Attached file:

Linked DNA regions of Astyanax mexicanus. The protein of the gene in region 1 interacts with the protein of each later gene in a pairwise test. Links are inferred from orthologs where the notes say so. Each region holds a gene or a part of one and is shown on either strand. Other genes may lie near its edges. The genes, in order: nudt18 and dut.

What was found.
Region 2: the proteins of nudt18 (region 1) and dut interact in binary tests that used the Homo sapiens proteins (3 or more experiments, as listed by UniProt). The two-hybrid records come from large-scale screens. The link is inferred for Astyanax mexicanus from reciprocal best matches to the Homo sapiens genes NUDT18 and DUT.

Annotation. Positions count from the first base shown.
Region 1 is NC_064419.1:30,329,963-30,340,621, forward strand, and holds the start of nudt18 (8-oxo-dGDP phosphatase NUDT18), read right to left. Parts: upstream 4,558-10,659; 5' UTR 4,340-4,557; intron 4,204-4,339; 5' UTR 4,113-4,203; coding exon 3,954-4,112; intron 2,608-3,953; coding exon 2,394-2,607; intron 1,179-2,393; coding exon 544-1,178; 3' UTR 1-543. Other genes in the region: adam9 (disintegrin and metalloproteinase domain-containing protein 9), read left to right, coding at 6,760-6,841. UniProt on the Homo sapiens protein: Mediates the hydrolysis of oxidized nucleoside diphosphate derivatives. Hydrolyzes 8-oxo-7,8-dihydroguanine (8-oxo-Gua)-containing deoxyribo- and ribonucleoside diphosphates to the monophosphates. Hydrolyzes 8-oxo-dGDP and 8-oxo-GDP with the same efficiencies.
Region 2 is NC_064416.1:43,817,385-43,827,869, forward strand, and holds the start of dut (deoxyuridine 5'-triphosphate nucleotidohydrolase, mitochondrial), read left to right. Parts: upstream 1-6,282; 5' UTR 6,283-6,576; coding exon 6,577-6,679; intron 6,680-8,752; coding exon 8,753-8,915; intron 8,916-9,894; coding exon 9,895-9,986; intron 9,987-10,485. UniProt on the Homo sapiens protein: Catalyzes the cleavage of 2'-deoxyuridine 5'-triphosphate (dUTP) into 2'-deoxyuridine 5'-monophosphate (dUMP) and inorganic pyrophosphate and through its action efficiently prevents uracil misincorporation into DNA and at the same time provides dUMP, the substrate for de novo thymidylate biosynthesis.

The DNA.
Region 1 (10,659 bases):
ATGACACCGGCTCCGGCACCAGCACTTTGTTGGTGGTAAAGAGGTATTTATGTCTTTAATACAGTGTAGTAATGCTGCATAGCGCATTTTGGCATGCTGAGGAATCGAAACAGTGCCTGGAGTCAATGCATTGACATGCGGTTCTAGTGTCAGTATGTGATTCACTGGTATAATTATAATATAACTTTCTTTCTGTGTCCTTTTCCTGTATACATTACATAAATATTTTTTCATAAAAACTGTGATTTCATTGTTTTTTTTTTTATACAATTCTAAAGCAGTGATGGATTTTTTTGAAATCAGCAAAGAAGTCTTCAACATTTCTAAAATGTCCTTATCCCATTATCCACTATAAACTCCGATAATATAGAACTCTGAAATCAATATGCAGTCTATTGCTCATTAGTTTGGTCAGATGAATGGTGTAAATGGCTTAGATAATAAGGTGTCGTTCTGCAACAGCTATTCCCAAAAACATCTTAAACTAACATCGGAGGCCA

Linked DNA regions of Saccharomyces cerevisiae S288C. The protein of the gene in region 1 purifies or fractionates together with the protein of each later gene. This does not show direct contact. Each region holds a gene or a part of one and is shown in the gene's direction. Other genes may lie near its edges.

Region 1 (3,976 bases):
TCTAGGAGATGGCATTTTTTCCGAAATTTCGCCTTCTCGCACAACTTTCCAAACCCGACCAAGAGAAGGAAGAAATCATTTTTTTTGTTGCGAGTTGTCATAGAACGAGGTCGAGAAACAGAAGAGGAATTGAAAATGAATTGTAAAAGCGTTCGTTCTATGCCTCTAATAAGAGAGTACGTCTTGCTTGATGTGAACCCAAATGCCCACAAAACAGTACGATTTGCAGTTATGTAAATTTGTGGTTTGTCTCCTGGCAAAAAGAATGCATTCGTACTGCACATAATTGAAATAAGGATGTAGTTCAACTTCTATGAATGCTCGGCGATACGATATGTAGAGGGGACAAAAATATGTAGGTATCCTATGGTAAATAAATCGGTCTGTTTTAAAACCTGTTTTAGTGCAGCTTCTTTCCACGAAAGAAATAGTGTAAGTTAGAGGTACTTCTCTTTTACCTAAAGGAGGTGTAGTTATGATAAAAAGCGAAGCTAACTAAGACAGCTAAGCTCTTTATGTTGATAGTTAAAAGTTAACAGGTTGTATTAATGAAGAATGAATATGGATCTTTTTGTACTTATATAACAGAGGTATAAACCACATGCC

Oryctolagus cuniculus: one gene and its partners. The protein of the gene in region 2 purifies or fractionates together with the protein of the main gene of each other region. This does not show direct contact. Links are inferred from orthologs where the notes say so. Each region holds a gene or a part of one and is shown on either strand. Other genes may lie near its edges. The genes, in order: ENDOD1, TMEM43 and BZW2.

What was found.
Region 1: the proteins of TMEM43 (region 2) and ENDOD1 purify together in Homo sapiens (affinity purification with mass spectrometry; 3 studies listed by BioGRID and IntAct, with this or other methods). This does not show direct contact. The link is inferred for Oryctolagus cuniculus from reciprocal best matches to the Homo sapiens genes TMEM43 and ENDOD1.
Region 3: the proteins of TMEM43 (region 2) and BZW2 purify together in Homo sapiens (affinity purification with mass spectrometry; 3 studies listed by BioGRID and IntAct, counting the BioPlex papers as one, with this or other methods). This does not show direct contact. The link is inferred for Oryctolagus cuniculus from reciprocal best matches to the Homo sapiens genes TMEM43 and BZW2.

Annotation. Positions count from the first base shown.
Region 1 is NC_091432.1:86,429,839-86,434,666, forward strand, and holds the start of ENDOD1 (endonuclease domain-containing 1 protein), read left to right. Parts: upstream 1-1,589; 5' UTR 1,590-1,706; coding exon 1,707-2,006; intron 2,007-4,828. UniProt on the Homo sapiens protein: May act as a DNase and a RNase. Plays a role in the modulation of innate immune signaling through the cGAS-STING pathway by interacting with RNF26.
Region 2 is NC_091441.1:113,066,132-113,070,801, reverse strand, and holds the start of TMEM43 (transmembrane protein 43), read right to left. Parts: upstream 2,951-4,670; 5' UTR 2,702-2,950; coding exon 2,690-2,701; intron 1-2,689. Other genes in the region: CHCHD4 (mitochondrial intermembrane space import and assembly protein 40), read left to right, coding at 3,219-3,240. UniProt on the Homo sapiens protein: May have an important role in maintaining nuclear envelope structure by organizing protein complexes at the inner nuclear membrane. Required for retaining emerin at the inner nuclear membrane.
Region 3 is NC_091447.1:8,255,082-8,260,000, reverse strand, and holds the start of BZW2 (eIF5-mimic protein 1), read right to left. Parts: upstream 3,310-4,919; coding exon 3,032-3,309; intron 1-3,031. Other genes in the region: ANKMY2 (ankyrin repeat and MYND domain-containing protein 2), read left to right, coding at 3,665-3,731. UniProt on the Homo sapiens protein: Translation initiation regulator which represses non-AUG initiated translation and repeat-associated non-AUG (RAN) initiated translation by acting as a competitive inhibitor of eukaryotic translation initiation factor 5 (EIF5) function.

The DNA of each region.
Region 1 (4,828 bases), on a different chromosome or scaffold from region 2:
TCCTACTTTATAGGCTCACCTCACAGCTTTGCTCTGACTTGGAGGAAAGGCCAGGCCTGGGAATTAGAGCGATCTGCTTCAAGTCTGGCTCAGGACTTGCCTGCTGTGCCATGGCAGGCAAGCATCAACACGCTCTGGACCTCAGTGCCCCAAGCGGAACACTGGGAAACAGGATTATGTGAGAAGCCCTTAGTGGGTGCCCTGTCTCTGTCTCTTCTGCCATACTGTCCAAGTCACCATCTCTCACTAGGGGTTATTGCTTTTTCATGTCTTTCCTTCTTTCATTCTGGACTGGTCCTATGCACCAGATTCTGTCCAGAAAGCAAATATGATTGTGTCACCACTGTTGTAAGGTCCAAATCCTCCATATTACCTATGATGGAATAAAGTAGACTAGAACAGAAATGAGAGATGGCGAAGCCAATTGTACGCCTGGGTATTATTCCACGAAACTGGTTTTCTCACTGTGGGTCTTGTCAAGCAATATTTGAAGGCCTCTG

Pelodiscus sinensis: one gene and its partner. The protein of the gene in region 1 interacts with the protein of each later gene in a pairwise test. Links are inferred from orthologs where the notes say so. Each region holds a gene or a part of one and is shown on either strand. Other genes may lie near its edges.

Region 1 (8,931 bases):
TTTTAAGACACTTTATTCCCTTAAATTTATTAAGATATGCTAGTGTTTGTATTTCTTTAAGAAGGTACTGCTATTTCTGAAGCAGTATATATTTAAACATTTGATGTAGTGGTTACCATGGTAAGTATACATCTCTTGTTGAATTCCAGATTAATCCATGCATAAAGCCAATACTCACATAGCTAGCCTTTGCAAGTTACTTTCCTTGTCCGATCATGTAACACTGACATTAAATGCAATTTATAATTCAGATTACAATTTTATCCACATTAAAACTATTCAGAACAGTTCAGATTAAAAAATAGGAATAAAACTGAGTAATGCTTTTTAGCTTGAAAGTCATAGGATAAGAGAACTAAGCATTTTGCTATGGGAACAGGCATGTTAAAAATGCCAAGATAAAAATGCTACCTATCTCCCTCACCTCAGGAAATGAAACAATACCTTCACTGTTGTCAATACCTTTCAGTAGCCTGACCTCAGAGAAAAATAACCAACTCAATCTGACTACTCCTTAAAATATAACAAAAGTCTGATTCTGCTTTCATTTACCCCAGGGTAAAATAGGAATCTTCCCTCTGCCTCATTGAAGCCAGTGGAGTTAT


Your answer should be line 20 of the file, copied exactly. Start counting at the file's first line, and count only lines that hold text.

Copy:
Region 3 is NC_091447.1:8,255,082-8,260,000, reverse strand, and holds the start of BZW2 (eIF5-mimic protein 1), read right to left. Parts: upstream 3,310-4,919; coding exon 3,032-3,309; intron 1-3,031. Other genes in the region: ANKMY2 (ankyrin repeat and MYND domain-containing protein 2), read left to right, coding at 3,665-3,731. UniProt on the Homo sapiens protein: Translation initiation regulator which represses non-AUG initiated translation and repeat-associated non-AUG (RAN) initiated translation by acting as a competitive inhibitor of eukaryotic translation initiation factor 5 (EIF5) function.